Kids eye tests: when to see an optometrist

Did you know babies learn more from what they see than all their other senses combined? It’s no surprise, then, that vision is vital for a young person’s development.

With research showing that 20% of children have undetected vision problems, making time to take your little one to the optometrist is a smart move. They’ll be able to spot and correct any vision problems your child mightn’t be able to communicate that they’re struggling with – so they can keep learning from the world around them.

When should your children have a comprehensive eye test?

  • Before they start school (at around 5 or 6 years old)
  • Every year after that if they have no symptoms, as young eyes change as they grow
  • As soon as you can, if you’re worried about their eye health.

A test fit for little eyes

An eye test for young children won’t necessarily involve the rows of letters we’re used to as adults. Instead, your optometrist will adapt a series of vision tests to suit their age.

They’ll examine clarity of vision (or visual acuity), their ability to focus and how well they perceive depth and colour – using cards with symbols, pictures or numbers if letters are still a little too grown-up.

Your optometrist will also use tools and devices to check for the health of your child’s eyes, making sure there are no signs of eye disease or other abnormalities.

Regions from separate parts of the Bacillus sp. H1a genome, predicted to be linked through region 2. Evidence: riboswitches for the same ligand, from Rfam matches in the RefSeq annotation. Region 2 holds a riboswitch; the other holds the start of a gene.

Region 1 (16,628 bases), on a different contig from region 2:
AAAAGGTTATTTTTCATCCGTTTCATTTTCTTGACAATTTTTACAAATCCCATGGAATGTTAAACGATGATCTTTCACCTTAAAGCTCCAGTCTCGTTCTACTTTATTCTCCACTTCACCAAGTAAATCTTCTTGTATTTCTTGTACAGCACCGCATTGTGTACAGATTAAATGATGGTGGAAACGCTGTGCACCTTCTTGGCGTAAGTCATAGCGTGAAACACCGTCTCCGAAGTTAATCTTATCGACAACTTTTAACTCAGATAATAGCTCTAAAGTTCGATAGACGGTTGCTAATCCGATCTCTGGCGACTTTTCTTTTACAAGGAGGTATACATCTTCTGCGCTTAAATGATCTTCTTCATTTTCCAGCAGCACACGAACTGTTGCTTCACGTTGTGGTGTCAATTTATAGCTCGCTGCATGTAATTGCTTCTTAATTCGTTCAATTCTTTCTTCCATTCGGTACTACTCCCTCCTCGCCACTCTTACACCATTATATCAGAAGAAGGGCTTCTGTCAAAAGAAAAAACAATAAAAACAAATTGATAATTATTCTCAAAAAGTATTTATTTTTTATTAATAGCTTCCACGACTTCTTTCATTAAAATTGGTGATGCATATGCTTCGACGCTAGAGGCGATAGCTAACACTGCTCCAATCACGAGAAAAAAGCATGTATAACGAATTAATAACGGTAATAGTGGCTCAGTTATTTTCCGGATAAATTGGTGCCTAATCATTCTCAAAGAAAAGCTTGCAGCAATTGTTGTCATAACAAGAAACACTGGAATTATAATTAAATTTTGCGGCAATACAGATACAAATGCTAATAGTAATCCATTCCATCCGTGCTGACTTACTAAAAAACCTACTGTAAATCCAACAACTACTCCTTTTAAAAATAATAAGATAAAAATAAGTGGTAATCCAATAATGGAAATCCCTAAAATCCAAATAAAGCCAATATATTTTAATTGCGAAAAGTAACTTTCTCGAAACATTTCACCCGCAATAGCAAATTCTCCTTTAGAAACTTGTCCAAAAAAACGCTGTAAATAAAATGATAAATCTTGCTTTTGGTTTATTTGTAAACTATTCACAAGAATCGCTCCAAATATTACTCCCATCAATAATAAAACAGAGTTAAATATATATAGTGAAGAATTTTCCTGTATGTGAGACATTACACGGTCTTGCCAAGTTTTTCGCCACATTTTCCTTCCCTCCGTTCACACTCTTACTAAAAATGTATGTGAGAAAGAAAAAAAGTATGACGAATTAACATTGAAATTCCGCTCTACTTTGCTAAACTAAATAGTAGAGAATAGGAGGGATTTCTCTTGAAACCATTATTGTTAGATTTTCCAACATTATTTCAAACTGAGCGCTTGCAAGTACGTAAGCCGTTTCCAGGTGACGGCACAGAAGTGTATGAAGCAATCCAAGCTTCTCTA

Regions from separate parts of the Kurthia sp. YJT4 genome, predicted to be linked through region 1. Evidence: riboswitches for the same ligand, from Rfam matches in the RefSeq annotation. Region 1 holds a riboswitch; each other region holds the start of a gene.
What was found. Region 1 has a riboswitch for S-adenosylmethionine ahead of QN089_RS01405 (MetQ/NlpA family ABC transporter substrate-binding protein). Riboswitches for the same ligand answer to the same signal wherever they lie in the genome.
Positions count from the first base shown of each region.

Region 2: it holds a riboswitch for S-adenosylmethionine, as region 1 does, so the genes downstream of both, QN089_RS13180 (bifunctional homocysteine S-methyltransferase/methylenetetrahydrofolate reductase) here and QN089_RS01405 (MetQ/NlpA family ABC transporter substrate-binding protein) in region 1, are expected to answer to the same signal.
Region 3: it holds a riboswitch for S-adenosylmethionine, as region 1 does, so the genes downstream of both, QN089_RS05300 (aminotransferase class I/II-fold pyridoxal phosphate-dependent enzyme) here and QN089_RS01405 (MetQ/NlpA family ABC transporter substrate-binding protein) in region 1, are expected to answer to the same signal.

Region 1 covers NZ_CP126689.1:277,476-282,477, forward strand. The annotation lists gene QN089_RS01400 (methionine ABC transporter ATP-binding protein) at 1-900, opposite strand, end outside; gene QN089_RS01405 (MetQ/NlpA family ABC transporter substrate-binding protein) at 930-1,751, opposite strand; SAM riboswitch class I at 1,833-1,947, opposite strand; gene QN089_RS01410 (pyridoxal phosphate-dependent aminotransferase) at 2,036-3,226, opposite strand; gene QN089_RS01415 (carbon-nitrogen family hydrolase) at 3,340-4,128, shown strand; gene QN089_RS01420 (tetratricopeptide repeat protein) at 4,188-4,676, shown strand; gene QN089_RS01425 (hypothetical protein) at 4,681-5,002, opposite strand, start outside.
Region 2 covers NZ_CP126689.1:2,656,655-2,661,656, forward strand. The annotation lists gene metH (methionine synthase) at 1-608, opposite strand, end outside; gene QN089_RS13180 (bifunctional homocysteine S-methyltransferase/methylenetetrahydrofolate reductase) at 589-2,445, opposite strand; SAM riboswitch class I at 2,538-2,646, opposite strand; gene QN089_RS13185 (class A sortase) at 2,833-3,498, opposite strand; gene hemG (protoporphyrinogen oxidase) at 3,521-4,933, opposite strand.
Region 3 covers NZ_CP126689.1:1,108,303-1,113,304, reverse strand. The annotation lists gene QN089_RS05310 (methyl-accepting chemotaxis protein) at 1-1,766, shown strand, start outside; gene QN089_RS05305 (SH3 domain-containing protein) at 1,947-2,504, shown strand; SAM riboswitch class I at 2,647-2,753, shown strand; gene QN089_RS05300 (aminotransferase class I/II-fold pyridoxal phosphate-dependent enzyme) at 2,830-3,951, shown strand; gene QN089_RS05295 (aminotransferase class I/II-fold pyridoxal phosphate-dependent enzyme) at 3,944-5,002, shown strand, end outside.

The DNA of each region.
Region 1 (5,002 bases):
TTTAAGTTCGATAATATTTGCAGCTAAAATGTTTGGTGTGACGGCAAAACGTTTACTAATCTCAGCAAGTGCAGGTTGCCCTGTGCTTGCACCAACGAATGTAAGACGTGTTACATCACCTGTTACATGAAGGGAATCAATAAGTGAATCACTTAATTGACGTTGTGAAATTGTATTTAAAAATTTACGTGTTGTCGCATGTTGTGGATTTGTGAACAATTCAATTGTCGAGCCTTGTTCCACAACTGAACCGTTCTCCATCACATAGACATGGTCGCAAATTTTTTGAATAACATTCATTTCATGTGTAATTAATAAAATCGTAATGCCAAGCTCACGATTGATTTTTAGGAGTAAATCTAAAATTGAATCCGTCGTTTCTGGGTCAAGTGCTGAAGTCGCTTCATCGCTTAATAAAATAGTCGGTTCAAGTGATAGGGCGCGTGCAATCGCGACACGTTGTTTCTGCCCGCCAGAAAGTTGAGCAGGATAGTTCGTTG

Common eye conditions in kids

Myopia (or short-sightedness), hyperopia (or long-sightedness) and astigmatism (or distorted vision) are the most common vision problems young people face. The good news? An optometrist can easily catch and correct them.

Other things to look out for include:

Amblyopia (lazy eye)

Where there’s decreased vision in one or both eyes. Lazy eyes can usually be successfully treated without any long-term vision problems if detected early enough.

Strabismus (turned eyes)

This occurs when the two eyes aren’t working together as a team. It can usually be corrected with exercises if caught early enough, otherwise it could lead to lazy eye or other long-term vision problems.

Convergence insufficiency

Sometimes eyes don’t work together when looking at near objects – causing discomfort or double vision when reading. This is called convergence insufficiency and is often picked up when children have difficulty reading at school. It’s usually easily treated with eye exercises.

The best treatment for any vision problems?

Detecting it early. So make sure you book an eye test if you’re worried that your child might have symptoms.

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